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Former record holder Powell tests positive

Asafa Powell of Jamaica runs on his way to winning his 100m heat round 1 during the London 2012 Olympic Games at the Olympic Stadium August
Asafa Powell of Jamaica runs on his way to winning his 100m heat round 1 during the London 2012 Olympic Games at the Olympic Stadium August

By Gene Cherry

(Reuters) - Jamaica's former world 100 meters record holder Asafa Powell said on Sunday he had tested positive for a banned stimulant at last month's national championships.

"I will confirm that a sample I gave at the National Trials in June earlier this year has returned "adverse findings", Powell said in a statement to Reuters.

"The substance oxilophrine (methylsynephrine) was found, which is considered by the authorities to be a banned stimulant," the 30-year-old sprinter added.

"I want to be clear in saying to my family, friends, and most of all my fans worldwide that I have never knowingly or willfully taken any supplements or substances that break any rules. I am not now, nor have I ever been a cheat."

Powell, who has never won an individual global sprint title, held the 100 world record between 2005 and 2008 when his then-best of 9.74 seconds was broken by current record holder and fellow-Jamaican Usain Bolt.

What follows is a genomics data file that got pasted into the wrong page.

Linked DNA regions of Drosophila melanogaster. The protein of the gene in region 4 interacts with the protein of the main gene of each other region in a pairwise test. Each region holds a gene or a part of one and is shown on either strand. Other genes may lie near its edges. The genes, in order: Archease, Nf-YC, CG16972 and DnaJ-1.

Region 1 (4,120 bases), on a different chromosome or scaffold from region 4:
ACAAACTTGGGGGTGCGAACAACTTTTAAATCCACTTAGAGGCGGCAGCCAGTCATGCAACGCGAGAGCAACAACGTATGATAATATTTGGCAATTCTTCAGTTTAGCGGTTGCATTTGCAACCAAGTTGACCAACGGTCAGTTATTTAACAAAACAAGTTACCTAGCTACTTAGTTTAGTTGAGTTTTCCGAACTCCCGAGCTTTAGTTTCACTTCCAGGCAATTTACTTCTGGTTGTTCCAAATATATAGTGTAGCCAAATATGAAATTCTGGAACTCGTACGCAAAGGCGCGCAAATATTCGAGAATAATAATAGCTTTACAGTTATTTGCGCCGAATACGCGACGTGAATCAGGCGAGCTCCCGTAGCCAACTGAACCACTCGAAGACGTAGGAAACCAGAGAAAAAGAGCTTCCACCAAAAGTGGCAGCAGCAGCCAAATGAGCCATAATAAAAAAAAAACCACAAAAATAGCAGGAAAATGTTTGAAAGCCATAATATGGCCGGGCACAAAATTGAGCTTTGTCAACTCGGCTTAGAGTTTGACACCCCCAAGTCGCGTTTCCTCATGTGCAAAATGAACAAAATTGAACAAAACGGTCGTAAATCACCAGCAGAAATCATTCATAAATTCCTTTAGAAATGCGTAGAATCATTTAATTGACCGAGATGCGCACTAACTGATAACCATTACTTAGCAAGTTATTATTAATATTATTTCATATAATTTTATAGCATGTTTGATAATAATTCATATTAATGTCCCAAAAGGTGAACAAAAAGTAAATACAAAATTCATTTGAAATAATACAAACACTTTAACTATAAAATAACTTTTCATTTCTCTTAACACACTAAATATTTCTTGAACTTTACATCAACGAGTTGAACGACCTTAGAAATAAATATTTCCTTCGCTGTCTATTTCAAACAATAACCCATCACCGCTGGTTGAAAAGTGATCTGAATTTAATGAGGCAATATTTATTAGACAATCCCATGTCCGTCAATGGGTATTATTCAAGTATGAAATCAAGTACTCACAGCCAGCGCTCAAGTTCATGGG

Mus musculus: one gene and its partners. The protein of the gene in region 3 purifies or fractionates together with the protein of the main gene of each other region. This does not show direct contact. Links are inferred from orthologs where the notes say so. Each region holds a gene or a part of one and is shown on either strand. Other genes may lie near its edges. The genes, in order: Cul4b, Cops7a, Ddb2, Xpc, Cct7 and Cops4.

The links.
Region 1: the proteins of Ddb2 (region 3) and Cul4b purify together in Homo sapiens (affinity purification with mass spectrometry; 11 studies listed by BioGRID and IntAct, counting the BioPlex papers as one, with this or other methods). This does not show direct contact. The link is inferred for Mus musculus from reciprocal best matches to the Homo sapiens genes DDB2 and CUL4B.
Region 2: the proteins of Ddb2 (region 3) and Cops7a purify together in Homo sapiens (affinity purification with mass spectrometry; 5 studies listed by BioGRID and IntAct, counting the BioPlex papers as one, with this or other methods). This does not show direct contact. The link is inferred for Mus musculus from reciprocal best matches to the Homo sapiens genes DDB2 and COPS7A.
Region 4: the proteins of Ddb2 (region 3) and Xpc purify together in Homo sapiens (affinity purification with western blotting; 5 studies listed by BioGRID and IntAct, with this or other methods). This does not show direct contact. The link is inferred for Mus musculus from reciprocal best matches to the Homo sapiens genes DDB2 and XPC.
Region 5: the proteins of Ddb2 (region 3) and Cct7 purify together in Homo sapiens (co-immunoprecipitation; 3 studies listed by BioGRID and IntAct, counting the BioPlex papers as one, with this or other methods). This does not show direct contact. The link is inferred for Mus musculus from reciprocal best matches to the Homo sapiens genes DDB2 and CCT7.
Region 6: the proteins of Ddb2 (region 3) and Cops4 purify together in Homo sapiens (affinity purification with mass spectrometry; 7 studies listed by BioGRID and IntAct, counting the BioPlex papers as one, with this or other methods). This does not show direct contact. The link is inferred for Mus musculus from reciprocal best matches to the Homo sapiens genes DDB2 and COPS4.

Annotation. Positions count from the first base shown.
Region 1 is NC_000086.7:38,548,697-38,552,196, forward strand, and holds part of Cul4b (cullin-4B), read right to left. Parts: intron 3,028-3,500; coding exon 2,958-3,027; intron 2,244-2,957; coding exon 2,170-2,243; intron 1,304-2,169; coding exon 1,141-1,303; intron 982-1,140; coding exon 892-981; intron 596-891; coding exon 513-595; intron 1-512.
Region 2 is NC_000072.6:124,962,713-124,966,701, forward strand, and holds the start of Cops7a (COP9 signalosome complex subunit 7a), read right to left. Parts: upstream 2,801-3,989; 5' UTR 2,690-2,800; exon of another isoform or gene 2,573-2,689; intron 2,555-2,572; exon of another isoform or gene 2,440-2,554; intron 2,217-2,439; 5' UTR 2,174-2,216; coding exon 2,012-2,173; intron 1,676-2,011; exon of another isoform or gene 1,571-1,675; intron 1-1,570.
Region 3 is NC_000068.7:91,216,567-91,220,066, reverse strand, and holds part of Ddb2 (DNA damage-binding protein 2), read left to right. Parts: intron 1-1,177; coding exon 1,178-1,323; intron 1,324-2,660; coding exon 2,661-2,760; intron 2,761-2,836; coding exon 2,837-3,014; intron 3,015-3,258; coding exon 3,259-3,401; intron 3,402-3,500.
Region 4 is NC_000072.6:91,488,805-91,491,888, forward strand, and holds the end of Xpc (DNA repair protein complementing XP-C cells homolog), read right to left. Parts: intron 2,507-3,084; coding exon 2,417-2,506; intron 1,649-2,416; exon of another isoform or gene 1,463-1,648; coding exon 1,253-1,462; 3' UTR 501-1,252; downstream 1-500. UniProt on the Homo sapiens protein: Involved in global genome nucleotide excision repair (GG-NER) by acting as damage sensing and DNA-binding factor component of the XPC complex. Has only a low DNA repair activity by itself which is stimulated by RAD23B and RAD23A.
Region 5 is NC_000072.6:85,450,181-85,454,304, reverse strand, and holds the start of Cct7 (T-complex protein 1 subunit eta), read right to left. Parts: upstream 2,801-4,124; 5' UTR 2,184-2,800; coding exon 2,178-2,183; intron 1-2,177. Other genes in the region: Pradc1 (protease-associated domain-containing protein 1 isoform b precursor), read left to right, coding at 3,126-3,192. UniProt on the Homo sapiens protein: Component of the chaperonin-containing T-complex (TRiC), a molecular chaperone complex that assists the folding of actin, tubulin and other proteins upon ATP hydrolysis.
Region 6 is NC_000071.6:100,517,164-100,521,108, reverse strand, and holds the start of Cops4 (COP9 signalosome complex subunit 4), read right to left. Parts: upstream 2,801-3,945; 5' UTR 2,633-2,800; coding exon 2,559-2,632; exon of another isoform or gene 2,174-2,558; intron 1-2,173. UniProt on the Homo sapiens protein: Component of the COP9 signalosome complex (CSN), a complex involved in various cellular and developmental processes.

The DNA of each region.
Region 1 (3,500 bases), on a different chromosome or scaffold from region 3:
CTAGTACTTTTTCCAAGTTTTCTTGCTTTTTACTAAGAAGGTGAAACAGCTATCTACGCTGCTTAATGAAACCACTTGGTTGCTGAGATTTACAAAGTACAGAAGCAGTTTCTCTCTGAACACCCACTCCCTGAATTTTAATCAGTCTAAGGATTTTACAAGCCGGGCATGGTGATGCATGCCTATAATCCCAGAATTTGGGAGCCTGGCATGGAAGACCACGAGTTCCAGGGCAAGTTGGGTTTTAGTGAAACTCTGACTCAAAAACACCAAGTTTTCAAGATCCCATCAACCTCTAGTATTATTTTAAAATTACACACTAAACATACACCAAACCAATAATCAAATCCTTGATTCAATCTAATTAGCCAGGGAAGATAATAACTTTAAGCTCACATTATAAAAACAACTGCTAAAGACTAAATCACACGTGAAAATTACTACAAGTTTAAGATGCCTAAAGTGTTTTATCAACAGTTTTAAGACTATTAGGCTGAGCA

"This result has left me completely devastated in many respects," Powell said. "Professionally, this finding fully negates any possibility of me being a part of Jamaica's contingent of athletes competing at (the) world championships in Moscow later this summer."

Powell, who was battling injuries earlier this year, failed to qualify for next month's Moscow world championships, finishing seventh in the 100. He has since re-emerged as an elite sprinter, clocking 9.88 seconds earlier this month in Lausanne and raising speculation he could be added to Jamaica's 4x100 meters relay team.

Doyle said there was no intent by Powell to use banned substances.

"We are working with WADA (World Anti-Doping Agency) now on how it got in his system," he said by telephone.

Powell said he was "reeling from this genuinely surprising result".

"I accept the consequences that come with this finding —after all there is only one Asafa Powell," he said. "My fault here however is not cheating but instead not being more vigilant.

"I want to reiterate that in my entire career as an athlete I have never sought to enhance my performance with any substance. It is not a part of who I am or what I believe in."

(Reporting by Gene Cherry in Raleigh, North Carolina; Editing by John Mehaffey)

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